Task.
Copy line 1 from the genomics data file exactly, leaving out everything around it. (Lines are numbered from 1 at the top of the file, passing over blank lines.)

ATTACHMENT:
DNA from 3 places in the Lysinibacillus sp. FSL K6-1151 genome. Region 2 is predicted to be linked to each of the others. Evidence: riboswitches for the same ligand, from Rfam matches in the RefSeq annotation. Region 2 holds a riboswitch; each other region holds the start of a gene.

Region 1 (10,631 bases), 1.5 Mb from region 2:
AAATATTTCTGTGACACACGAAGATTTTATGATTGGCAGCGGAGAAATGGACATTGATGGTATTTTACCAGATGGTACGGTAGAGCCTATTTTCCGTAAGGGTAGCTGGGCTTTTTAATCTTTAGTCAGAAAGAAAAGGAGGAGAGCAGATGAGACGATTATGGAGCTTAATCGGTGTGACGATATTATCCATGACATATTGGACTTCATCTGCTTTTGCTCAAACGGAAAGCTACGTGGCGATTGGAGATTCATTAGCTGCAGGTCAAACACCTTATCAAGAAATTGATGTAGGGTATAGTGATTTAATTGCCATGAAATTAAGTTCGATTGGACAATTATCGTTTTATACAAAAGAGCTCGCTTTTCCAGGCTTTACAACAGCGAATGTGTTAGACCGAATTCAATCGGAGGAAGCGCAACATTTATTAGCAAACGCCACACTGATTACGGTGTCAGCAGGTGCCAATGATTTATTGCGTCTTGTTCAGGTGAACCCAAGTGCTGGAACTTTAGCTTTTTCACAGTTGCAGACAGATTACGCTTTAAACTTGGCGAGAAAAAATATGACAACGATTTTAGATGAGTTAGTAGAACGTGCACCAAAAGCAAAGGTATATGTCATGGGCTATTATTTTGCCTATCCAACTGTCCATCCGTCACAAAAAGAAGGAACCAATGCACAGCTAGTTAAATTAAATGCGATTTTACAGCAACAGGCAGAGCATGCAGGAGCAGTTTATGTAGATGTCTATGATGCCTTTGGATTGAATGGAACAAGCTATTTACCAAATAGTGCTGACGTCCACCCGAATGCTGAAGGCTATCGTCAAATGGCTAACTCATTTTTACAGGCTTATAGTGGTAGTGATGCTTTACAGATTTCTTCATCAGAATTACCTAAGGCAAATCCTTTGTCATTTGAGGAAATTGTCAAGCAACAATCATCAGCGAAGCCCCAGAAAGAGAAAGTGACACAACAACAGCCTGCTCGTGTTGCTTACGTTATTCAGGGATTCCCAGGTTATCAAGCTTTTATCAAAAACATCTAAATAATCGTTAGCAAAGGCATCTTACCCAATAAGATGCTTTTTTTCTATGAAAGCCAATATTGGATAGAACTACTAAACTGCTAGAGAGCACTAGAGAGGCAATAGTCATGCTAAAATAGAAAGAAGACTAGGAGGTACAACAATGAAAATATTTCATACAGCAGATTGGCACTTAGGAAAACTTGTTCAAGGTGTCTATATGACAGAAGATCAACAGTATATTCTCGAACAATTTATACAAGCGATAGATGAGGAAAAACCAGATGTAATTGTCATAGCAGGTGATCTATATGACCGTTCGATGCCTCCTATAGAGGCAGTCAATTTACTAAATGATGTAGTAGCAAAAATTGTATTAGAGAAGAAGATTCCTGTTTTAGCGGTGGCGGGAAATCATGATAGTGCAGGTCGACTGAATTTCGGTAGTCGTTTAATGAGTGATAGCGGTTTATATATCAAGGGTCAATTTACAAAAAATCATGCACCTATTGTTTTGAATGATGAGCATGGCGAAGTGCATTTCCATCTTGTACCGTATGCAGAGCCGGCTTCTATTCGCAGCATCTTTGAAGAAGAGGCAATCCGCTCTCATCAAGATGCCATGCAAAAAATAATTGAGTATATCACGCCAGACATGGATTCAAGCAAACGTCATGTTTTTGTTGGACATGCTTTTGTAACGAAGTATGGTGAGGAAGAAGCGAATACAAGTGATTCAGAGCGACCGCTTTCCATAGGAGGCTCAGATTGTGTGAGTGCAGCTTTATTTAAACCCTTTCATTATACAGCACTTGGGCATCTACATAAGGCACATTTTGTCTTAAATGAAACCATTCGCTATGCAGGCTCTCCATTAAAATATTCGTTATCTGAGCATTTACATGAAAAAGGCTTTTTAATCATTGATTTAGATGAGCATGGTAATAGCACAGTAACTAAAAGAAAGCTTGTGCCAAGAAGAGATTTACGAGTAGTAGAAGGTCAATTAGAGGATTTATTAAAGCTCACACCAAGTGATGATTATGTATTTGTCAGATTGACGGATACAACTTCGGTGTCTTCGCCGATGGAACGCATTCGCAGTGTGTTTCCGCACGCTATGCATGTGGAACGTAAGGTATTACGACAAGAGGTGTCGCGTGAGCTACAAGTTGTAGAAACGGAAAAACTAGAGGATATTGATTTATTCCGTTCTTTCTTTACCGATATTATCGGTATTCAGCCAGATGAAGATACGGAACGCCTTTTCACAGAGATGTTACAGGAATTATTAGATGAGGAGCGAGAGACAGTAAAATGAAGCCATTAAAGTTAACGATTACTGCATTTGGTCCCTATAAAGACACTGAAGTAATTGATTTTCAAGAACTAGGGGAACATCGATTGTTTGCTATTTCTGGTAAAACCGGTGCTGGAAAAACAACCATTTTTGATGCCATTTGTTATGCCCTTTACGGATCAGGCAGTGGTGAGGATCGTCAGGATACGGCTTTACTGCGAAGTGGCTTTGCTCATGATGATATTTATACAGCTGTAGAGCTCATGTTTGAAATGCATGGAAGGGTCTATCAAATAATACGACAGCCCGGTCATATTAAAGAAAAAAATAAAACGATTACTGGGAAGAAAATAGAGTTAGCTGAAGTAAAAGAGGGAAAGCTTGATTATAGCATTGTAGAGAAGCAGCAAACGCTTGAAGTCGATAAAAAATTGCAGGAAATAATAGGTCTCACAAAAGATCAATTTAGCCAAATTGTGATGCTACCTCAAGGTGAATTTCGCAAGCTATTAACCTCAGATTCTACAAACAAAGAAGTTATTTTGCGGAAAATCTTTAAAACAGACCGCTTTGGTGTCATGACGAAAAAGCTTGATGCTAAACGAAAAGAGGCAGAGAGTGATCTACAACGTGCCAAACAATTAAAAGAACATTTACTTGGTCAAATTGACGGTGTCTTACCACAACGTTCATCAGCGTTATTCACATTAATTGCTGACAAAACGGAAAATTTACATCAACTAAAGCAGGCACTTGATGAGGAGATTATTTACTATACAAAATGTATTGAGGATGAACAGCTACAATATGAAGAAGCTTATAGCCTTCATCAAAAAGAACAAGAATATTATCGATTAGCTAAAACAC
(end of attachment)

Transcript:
DNA from 3 places in the Lysinibacillus sp. FSL K6-1151 genome. Region 2 is predicted to be linked to each of the others. Evidence: riboswitches for the same ligand, from Rfam matches in the RefSeq annotation. Region 2 holds a riboswitch; each other region holds the start of a gene.